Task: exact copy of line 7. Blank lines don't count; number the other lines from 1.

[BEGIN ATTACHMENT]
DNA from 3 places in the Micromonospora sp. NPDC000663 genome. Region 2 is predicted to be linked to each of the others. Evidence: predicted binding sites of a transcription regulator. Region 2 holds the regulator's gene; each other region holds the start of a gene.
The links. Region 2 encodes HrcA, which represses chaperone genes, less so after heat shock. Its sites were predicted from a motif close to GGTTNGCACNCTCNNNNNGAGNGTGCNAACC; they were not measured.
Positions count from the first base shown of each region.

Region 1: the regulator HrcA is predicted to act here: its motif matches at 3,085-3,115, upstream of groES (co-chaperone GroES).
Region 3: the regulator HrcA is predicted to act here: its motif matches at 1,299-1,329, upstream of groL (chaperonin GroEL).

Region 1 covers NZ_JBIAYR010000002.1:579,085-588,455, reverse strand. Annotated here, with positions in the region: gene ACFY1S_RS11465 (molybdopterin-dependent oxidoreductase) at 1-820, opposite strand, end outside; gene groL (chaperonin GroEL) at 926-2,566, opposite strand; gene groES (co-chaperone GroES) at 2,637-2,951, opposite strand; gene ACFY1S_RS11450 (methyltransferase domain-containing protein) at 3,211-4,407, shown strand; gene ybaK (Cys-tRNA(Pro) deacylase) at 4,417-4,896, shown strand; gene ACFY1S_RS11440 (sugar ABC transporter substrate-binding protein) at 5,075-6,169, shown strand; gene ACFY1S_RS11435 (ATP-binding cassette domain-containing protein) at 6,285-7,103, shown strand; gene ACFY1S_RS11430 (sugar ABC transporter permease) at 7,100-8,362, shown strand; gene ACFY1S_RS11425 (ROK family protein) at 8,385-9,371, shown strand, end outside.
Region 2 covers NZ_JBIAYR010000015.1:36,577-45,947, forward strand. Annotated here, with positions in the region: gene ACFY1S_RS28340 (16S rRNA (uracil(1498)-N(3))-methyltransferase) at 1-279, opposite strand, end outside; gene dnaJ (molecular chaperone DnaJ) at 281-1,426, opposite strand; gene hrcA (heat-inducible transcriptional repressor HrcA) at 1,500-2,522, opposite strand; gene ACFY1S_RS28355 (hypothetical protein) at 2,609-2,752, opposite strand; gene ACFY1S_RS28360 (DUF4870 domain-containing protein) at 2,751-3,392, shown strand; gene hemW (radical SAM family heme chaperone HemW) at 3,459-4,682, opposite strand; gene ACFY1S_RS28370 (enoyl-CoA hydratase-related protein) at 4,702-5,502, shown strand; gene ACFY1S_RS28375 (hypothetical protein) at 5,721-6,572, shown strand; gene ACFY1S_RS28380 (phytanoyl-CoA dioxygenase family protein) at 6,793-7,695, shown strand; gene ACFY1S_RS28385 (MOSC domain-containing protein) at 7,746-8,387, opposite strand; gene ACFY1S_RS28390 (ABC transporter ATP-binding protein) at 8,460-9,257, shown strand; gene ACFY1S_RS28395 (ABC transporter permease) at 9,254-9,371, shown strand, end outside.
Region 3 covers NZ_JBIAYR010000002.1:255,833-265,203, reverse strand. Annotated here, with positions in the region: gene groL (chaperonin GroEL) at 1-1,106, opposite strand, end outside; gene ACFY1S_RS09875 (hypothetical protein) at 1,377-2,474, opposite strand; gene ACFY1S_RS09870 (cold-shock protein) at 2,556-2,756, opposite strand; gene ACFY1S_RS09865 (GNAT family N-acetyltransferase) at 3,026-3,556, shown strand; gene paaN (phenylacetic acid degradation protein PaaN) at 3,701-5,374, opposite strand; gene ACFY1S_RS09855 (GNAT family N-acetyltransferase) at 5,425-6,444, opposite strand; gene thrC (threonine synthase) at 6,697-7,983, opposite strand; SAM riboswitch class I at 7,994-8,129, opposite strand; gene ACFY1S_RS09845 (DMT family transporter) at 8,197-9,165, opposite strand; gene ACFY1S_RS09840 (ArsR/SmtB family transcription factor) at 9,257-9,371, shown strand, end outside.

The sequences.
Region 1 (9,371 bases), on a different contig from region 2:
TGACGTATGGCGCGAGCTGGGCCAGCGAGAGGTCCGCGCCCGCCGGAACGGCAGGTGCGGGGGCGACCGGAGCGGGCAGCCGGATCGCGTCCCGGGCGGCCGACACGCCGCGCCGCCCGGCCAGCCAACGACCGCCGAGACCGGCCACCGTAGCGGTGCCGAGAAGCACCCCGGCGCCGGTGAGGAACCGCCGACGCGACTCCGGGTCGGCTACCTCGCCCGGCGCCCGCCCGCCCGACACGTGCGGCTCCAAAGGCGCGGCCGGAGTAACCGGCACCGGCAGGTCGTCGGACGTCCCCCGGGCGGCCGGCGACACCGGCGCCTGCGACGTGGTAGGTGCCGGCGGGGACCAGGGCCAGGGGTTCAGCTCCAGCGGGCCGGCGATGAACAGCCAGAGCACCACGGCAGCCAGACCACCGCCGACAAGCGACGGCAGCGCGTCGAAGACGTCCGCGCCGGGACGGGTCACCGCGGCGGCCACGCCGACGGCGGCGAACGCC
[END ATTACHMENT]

Region 2 covers NZ_JBIAYR010000015.1:36,577-45,947, forward strand. Annotated here, with positions in the region: gene ACFY1S_RS28340 (16S rRNA (uracil(1498)-N(3))-methyltransferase) at 1-279, opposite strand, end outside; gene dnaJ (molecular chaperone DnaJ) at 281-1,426, opposite strand; gene hrcA (heat-inducible transcriptional repressor HrcA) at 1,500-2,522, opposite strand; gene ACFY1S_RS28355 (hypothetical protein) at 2,609-2,752, opposite strand; gene ACFY1S_RS28360 (DUF4870 domain-containing protein) at 2,751-3,392, shown strand; gene hemW (radical SAM family heme chaperone HemW) at 3,459-4,682, opposite strand; gene ACFY1S_RS28370 (enoyl-CoA hydratase-related protein) at 4,702-5,502, shown strand; gene ACFY1S_RS28375 (hypothetical protein) at 5,721-6,572, shown strand; gene ACFY1S_RS28380 (phytanoyl-CoA dioxygenase family protein) at 6,793-7,695, shown strand; gene ACFY1S_RS28385 (MOSC domain-containing protein) at 7,746-8,387, opposite strand; gene ACFY1S_RS28390 (ABC transporter ATP-binding protein) at 8,460-9,257, shown strand; gene ACFY1S_RS28395 (ABC transporter permease) at 9,254-9,371, shown strand, end outside.